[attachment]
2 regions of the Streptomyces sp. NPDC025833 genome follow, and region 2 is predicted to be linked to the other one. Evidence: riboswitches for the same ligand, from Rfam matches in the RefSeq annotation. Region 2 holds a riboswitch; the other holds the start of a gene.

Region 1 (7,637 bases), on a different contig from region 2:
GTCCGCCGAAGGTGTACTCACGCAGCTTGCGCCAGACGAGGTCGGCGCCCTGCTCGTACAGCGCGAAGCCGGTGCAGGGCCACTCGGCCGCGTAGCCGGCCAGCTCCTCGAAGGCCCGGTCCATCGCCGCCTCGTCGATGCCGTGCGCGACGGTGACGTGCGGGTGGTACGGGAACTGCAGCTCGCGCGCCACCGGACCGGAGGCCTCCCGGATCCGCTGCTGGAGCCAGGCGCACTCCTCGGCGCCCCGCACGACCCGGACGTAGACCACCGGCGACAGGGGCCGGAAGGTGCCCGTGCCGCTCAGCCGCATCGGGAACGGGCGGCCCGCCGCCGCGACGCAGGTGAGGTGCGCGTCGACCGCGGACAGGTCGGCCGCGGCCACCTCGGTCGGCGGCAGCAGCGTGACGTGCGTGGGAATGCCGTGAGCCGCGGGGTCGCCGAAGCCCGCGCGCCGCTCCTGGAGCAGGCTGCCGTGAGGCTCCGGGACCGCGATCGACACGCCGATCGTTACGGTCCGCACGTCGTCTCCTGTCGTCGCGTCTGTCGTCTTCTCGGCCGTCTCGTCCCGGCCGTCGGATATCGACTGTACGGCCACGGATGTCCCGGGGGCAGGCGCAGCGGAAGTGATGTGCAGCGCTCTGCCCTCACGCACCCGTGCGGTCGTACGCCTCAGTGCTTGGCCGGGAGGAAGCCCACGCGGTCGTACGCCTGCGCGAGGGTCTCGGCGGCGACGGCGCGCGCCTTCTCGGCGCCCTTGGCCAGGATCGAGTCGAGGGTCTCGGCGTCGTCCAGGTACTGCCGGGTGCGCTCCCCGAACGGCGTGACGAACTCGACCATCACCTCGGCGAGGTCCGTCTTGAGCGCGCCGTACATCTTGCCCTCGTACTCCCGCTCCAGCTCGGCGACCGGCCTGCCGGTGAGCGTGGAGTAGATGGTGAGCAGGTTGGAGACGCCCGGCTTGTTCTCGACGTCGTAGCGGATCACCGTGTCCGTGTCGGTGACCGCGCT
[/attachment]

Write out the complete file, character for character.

2 regions of the Streptomyces sp. NPDC025833 genome follow, and region 2 is predicted to be linked to the other one. Evidence: riboswitches for the same ligand, from Rfam matches in the RefSeq annotation. Region 2 holds a riboswitch; the other holds the start of a gene.

Region 1 (7,637 bases), on a different contig from region 2:
GTCCGCCGAAGGTGTACTCACGCAGCTTGCGCCAGACGAGGTCGGCGCCCTGCTCGTACAGCGCGAAGCCGGTGCAGGGCCACTCGGCCGCGTAGCCGGCCAGCTCCTCGAAGGCCCGGTCCATCGCCGCCTCGTCGATGCCGTGCGCGACGGTGACGTGCGGGTGGTACGGGAACTGCAGCTCGCGCGCCACCGGACCGGAGGCCTCCCGGATCCGCTGCTGGAGCCAGGCGCACTCCTCGGCGCCCCGCACGACCCGGACGTAGACCACCGGCGACAGGGGCCGGAAGGTGCCCGTGCCGCTCAGCCGCATCGGGAACGGGCGGCCCGCCGCCGCGACGCAGGTGAGGTGCGCGTCGACCGCGGACAGGTCGGCCGCGGCCACCTCGGTCGGCGGCAGCAGCGTGACGTGCGTGGGAATGCCGTGAGCCGCGGGGTCGCCGAAGCCCGCGCGCCGCTCCTGGAGCAGGCTGCCGTGAGGCTCCGGGACCGCGATCGACACGCCGATCGTTACGGTCCGCACGTCGTCTCCTGTCGTCGCGTCTGTCGTCTTCTCGGCCGTCTCGTCCCGGCCGTCGGATATCGACTGTACGGCCACGGATGTCCCGGGGGCAGGCGCAGCGGAAGTGATGTGCAGCGCTCTGCCCTCACGCACCCGTGCGGTCGTACGCCTCAGTGCTTGGCCGGGAGGAAGCCCACGCGGTCGTACGCCTGCGCGAGGGTCTCGGCGGCGACGGCGCGCGCCTTCTCGGCGCCCTTGGCCAGGATCGAGTCGAGGGTCTCGGCGTCGTCCAGGTACTGCCGGGTGCGCTCCCCGAACGGCGTGACGAACTCGACCATCACCTCGGCGAGGTCCGTCTTGAGCGCGCCGTACATCTTGCCCTCGTACTCCCGCTCCAGCTCGGCGACCGGCCTGCCGGTGAGCGTGGAGTAGATGGTGAGCAGGTTGGAGACGCCCGGCTTGTTCTCGACGTCGTAGCGGATCACCGTGTCCGTGTCGGTGACCGCGCT